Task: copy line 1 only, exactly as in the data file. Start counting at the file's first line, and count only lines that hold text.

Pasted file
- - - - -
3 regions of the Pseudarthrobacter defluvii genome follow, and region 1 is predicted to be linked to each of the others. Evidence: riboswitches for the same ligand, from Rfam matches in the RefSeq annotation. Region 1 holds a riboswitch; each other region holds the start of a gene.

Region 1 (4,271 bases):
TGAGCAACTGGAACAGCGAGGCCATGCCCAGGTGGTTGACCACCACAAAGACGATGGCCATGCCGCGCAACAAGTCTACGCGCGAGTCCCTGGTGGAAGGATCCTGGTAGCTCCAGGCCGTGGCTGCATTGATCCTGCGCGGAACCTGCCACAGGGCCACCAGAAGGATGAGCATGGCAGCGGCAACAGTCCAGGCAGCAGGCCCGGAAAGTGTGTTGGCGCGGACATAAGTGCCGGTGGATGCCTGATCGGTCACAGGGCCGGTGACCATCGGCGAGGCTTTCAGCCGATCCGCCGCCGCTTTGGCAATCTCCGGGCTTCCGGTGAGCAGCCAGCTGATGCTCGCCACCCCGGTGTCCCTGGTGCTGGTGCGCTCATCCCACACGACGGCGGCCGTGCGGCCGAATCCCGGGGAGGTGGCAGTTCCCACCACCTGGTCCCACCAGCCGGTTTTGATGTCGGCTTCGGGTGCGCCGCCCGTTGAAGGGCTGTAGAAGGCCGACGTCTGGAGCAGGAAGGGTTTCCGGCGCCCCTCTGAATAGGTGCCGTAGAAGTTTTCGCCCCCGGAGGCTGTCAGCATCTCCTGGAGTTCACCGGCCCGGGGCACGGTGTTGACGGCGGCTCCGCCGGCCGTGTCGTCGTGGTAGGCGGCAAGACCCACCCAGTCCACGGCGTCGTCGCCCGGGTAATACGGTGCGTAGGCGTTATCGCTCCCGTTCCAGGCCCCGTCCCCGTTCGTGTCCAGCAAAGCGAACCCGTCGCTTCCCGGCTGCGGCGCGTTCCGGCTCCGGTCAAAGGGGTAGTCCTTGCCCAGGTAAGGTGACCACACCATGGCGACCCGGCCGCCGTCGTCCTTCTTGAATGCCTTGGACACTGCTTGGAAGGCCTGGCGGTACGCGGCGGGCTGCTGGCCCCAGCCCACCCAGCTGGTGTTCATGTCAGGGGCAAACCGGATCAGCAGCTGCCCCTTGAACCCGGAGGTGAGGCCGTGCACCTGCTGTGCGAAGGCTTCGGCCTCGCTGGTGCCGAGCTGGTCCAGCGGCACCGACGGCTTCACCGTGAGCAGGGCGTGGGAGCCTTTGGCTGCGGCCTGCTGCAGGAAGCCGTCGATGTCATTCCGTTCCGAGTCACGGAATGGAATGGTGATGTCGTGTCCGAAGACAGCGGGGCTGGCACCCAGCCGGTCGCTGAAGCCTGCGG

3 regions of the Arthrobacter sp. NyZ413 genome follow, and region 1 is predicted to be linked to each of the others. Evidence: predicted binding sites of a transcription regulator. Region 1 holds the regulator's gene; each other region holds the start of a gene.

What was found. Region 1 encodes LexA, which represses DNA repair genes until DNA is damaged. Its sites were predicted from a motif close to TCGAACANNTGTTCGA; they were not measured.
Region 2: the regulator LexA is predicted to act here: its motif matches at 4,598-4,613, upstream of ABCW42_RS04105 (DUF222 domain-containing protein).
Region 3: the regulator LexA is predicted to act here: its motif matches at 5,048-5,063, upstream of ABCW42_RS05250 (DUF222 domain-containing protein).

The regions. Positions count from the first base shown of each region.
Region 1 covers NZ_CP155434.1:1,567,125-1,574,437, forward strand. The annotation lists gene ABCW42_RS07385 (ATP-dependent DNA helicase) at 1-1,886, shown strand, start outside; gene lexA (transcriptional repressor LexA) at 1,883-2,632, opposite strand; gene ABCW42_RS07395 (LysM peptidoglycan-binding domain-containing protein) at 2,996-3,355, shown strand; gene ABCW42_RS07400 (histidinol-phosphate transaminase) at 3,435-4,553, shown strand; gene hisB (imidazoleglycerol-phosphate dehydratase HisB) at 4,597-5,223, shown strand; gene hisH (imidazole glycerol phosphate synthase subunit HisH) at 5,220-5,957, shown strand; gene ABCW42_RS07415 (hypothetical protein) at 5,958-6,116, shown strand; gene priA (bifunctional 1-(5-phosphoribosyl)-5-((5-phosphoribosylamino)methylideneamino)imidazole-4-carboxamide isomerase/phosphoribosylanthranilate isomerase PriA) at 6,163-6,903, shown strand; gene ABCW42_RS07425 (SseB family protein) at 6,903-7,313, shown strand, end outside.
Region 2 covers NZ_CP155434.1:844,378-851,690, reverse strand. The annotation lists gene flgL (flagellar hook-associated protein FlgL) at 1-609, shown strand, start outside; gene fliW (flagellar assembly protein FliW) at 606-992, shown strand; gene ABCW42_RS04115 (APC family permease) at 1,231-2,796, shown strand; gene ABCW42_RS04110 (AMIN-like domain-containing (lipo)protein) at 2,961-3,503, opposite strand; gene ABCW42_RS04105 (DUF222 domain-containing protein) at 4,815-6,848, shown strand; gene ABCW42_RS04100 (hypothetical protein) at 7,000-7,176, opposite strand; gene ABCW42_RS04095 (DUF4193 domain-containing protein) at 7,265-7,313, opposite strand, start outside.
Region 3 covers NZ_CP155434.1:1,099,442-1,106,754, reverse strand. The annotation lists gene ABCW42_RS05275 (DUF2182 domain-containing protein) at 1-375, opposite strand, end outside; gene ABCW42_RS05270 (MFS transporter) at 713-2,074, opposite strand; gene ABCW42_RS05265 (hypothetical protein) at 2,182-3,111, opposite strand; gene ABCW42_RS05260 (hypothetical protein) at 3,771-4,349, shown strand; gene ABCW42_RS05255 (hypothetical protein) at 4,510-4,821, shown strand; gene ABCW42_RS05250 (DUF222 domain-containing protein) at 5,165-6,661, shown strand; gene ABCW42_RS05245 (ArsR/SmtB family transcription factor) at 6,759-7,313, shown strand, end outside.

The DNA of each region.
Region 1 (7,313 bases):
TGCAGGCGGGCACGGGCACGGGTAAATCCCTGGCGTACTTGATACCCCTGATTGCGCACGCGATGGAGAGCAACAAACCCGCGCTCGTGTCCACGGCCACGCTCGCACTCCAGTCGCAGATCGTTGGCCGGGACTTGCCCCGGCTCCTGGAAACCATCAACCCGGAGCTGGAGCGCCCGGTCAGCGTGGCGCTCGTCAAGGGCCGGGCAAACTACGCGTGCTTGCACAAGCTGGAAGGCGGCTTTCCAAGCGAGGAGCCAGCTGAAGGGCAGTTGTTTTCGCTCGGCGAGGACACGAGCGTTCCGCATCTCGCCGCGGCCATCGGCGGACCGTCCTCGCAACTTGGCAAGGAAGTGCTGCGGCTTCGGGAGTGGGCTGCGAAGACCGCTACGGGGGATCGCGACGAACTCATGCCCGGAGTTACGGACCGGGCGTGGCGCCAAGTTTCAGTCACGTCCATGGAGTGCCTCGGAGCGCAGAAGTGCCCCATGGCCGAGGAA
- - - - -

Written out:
3 regions of the Pseudarthrobacter defluvii genome follow, and region 1 is predicted to be linked to each of the others. Evidence: riboswitches for the same ligand, from Rfam matches in the RefSeq annotation. Region 1 holds a riboswitch; each other region holds the start of a gene.